The real-world visual acuity gains in age-related macular degeneration (AMD) after treatment have been inferior to those seen in clinical trials, explained a speaker during the American Academy of Ophthalmology 2021 meeting.
The real-world visual acuity gains in patients with age-related macular degeneration (AMD) treated with anti–vascular endothelial growth factor (VEGF) therapy have not matched those seen in clinical trials, explained Sophie J. Bakri, MD, chair, Department of Ophthalmology, Whitney and Betty MacMillan Professor of Ophthalmology in Honor of Robert R. Waller, MD, Mayo Clinic, during a session on AMD and accessibility of optimal care.
As the US population ages, the prevalence of AMD is expected to increase substantially between 2010 and 2050, particularly among the White population, and to a lesser degree in the Hispanic and Black populations.
The vision gains after VEGF therapy that have been experienced in the real world have been inferior to those seen in clinical trials, which have described visual acuity increases that plateau and are maintained. In the real world, visual acuity does increase, but it isn’t maintained and eventually it declines.1-3
According to Bakri, there are several unmet needs in neovascular AMD management:
In the United States, there is poor visual acuity at diagnosis of wet AMD. The IRIS Registry, from the American Academy of Ophthalmology, found that in all eyes, the mean visual acuity at diagnosis is 20/83, and it is 20/85 in first eyes and 20/79 in second eyes.4 When there is poor vision at diagnosis, there is limited potential for improvement, Bakri said. One study found after stratifying patients by their initial visual acuity that even with anti-VEGF therapy, “over time each group of patients stays in their visual acuity lane.”5
It is clear that more anti-VEGF injections translates to better visual acuity, she said. The dosing in clinical trials is more frequent than that in the real world. A review of multiple studies showed that in clinical trials, the mean number of injections per year in the first year of treatments was anywhere from 6 to 13; however, in the real world, the mean number of injections in year 1 was much lower and ranged between 4.3 and 6.9.
In the real world, most retina specialists and ophthalmologists use the treat and extend protocol in which they treat until disease activity is resolved and extend treatment in 2- to 4-week intervals. When disease activity is observed again, they decrease the treatment interval.
In the future, it’s possible that optical coherence tomography could be done at home, Bakri said. Some findings presented at the annual scientific meeting of the American Society of Retina Specialists in 2019 and 2020 have shown that most users can complete the test at home after a 2-minute video tutorial. In addition, using an analysis software has been shown to be accurate and on par with a retina specialist.
“So, this is not yet FDA approved, but we hope it could help access to care,” she said.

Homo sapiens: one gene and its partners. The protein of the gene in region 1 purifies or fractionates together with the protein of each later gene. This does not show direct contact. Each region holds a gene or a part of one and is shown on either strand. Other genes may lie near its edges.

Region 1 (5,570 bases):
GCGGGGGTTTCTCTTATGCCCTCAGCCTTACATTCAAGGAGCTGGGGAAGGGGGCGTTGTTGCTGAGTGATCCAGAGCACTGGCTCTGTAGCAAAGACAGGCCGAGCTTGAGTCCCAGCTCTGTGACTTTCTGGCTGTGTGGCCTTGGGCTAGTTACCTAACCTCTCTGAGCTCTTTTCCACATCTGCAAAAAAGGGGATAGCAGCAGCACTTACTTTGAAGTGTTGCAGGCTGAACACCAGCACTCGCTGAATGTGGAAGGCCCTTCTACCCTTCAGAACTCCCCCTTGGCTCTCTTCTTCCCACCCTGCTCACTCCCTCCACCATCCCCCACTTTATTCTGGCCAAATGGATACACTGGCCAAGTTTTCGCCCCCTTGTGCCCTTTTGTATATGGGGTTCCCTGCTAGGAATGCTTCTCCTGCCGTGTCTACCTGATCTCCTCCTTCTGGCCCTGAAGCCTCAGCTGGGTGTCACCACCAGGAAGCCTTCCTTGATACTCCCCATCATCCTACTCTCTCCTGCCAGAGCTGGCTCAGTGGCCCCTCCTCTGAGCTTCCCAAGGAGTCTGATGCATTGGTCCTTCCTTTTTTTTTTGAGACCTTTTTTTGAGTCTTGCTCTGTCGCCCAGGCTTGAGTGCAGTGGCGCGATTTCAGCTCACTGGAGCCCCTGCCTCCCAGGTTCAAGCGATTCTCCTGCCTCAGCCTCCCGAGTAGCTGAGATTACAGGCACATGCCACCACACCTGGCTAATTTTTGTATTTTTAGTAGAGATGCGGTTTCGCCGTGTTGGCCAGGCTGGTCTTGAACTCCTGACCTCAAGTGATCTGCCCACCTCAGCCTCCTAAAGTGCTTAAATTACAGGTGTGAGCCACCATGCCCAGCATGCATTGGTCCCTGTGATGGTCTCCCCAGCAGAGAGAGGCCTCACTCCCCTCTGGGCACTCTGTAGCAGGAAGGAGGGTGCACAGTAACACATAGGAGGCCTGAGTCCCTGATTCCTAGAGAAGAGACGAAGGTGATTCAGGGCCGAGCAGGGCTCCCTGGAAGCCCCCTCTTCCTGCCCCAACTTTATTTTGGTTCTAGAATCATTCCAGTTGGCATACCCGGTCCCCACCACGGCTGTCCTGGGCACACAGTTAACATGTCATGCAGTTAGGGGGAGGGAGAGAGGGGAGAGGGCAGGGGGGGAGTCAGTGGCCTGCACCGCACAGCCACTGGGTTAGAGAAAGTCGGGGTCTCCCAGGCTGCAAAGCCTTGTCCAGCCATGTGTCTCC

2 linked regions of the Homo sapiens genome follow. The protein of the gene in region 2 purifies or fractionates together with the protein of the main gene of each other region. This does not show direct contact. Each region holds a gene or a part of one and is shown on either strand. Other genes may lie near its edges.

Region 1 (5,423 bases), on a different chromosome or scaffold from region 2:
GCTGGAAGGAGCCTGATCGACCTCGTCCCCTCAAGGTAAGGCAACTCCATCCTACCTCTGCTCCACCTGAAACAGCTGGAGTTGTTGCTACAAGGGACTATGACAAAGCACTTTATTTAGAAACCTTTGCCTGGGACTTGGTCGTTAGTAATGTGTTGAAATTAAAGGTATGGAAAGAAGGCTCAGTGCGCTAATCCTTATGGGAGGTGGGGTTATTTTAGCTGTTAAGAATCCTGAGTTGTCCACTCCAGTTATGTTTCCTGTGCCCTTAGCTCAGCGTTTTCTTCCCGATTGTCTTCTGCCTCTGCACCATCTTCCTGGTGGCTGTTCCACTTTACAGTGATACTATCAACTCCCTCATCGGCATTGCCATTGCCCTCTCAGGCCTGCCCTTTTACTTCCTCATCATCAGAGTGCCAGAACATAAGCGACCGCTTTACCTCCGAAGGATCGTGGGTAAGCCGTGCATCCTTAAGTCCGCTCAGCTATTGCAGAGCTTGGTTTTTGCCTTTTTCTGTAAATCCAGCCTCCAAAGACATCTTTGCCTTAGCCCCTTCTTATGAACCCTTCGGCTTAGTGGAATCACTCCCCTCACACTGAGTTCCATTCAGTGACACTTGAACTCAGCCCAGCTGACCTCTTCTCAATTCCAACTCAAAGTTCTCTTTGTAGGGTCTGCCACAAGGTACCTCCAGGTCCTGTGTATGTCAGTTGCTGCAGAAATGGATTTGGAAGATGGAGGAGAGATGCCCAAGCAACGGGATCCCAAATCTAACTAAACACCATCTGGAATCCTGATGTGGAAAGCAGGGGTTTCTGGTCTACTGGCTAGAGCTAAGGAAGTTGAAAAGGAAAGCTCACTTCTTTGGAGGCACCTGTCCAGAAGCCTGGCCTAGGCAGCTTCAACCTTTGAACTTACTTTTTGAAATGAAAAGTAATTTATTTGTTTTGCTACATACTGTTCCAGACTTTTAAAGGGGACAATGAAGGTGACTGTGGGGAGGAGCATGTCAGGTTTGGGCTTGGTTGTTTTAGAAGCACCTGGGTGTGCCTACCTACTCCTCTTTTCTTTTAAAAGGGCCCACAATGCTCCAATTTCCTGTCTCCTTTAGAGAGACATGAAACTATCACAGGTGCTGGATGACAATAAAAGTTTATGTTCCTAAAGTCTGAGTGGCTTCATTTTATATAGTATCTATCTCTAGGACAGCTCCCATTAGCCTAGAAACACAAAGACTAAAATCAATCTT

Anti-VEGF therapy is in high demand. In the United States, there are approximately 2500 retina specialists and 18,000 ophthalmologists who perform anti-VEGF injections. These injections cost Medicare $2.7 billion annually and account for more than 12% of the Medicare Part B budget.6 The busiest of retina specialists can perform as many as 50 injections each day, Bakri said.
A 10-year follow-up study that Bakri published found that patients were receiving 5 to 7 injections per year and that eyes that did not have a yearly injection had worse visual acuity compared with eyes that had an injection every year.7 The proportion of patients with ≥20/200 vision expanded from 15% at baseline to 38% at the end of the study.
“So, what we’ve learned is that the number of injections is really key to maintaining vision,” Bakri concluded. In addition, longer-term treatments and home monitoring could “increase access and reduce disparities in care.”
1. Schmidt-Erfurth U, Kaiser PK, Korobelnik J-F, et al. Intravitreal aflibercept injection for neovascular age-related macular degeneration: ninety-six-week results of the VIEW studies. Ophthalmology. 2014;121(1):193-201. doi:10.1016/j.ophtha.2013.08.011
2. Comparison of Age-related Macular Degeneration Treatments Trials (CATT) Research Group, Martin DF, Maguire MG, et al. Ranibizumab and bevacizumab for treatment of neovascular age-related macular degeneration: two-year results. Ophthalmology. 2012;119(7):1388-1398. doi:10.1016/j.ophtha.2012.03.053.
3. Holz FG, Tadayoni R, Beatty S, et al. Multi-country real-life experience of anti-vascular endothelial growth factor therapy for wet age-related macular degeneration. Br J Ophthalmol. 2015;99(2):220-226. doi:10.1136/bjophthalmol-2014-305327
4. Rao P, Lum F, Wood K, et al. Real-world vision in age-related macular degeneration patients treated with single anti-VEGF drug type for 1 year in the IRIS Registry. Ophthalmology. 2018;125(4):522-528. doi:10.1016/j.ophtha.2017.10.010
5. Writing Committee for the UK Age-Related Macular Degeneration EMR Users Group. The neovascular age-related macular degeneration database: multicenter study of 92 976 ranibizumab injections: report 1: visual acuity. Ophthalmology. 2014;121(5):1092-1101. doi:10.1016/j.ophtha.2013.11.031
6. Patel S. Medicare spending on anti-vascular endothelial growth factor medications. Ophthalmol Retina. 2018;2(8):785-791. doi:10.1016/j.oret.2017.12.006
7. Starr MR, Kung FF, Mejia CA, Bui YT, Bakri SJ. Ten-year follow-up of patients with exudative age-related macular degeneration treated with intravitreal anti-vascular endothelial growth factor injections. Retina. 2020;40(9):1665-1672. doi:10.1097/IAE.0000000000002668